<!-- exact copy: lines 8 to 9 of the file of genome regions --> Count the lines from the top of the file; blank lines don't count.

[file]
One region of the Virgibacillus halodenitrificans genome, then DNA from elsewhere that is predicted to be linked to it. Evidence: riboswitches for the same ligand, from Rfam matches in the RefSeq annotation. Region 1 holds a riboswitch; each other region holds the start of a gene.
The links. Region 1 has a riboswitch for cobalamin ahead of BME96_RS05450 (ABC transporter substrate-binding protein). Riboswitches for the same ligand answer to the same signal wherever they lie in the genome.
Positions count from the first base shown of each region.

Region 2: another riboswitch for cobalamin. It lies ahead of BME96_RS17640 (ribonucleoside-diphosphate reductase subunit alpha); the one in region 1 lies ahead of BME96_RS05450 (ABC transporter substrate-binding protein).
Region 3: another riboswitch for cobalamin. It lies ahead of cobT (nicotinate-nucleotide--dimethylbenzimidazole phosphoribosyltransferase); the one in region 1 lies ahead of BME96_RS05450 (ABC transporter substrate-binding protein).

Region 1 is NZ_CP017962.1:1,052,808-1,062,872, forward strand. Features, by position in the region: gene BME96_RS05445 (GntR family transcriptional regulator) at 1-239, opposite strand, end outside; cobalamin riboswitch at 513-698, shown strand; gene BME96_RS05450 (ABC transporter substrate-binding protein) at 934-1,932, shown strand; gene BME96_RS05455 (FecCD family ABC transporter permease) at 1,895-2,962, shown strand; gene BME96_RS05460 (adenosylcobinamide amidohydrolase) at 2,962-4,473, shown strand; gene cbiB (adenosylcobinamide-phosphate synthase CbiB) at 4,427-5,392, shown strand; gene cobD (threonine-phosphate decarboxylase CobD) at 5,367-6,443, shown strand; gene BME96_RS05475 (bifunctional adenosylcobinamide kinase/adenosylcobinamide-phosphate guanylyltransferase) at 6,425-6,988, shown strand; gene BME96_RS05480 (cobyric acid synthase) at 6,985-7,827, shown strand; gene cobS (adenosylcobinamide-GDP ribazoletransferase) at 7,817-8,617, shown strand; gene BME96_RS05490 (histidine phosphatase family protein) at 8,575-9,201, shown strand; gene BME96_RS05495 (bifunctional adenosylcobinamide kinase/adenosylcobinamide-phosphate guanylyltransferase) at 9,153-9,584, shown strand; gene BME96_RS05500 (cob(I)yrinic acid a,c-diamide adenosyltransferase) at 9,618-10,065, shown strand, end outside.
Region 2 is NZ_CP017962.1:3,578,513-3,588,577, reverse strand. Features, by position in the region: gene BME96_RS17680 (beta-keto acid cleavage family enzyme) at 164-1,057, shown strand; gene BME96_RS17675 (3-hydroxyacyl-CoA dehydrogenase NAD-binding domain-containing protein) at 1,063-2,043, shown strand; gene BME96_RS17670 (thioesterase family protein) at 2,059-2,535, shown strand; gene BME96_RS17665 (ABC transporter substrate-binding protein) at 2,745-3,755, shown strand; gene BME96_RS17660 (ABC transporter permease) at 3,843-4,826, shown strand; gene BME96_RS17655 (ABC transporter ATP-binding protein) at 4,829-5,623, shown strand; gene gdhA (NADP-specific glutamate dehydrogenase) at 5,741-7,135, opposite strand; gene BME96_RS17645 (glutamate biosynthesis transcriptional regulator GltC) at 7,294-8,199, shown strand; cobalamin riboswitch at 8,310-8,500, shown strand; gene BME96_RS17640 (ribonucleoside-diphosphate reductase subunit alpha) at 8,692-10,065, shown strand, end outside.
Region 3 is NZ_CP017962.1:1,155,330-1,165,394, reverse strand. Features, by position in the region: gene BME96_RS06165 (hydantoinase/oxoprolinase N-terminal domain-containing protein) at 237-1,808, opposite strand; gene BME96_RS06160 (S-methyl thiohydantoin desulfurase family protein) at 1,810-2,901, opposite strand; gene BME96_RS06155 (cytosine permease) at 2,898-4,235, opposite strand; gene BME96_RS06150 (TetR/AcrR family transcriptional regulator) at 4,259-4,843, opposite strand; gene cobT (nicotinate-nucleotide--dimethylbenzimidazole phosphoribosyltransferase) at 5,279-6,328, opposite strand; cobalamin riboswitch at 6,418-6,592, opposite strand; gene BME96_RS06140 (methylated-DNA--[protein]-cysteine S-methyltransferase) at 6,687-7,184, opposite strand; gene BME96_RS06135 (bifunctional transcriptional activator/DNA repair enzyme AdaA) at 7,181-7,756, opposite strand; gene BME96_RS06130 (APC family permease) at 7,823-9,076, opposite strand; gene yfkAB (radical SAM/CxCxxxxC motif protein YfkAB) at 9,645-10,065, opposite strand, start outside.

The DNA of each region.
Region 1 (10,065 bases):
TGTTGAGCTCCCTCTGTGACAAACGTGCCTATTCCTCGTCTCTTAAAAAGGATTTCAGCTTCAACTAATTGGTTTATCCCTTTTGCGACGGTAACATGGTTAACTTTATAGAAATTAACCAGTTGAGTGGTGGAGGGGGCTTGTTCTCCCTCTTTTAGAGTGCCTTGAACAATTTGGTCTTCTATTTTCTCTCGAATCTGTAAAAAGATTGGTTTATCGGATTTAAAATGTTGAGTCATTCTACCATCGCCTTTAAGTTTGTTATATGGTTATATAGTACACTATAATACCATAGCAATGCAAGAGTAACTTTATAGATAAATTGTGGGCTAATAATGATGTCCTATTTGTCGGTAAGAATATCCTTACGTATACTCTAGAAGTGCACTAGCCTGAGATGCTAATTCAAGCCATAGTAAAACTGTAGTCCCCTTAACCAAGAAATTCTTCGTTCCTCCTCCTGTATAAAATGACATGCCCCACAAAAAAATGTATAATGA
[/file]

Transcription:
Region 3 is NZ_CP017962.1:1,155,330-1,165,394, reverse strand. Features, by position in the region: gene BME96_RS06165 (hydantoinase/oxoprolinase N-terminal domain-containing protein) at 237-1,808, opposite strand; gene BME96_RS06160 (S-methyl thiohydantoin desulfurase family protein) at 1,810-2,901, opposite strand; gene BME96_RS06155 (cytosine permease) at 2,898-4,235, opposite strand; gene BME96_RS06150 (TetR/AcrR family transcriptional regulator) at 4,259-4,843, opposite strand; gene cobT (nicotinate-nucleotide--dimethylbenzimidazole phosphoribosyltransferase) at 5,279-6,328, opposite strand; cobalamin riboswitch at 6,418-6,592, opposite strand; gene BME96_RS06140 (methylated-DNA--[protein]-cysteine S-methyltransferase) at 6,687-7,184, opposite strand; gene BME96_RS06135 (bifunctional transcriptional activator/DNA repair enzyme AdaA) at 7,181-7,756, opposite strand; gene BME96_RS06130 (APC family permease) at 7,823-9,076, opposite strand; gene yfkAB (radical SAM/CxCxxxxC motif protein YfkAB) at 9,645-10,065, opposite strand, start outside.

The DNA of each region.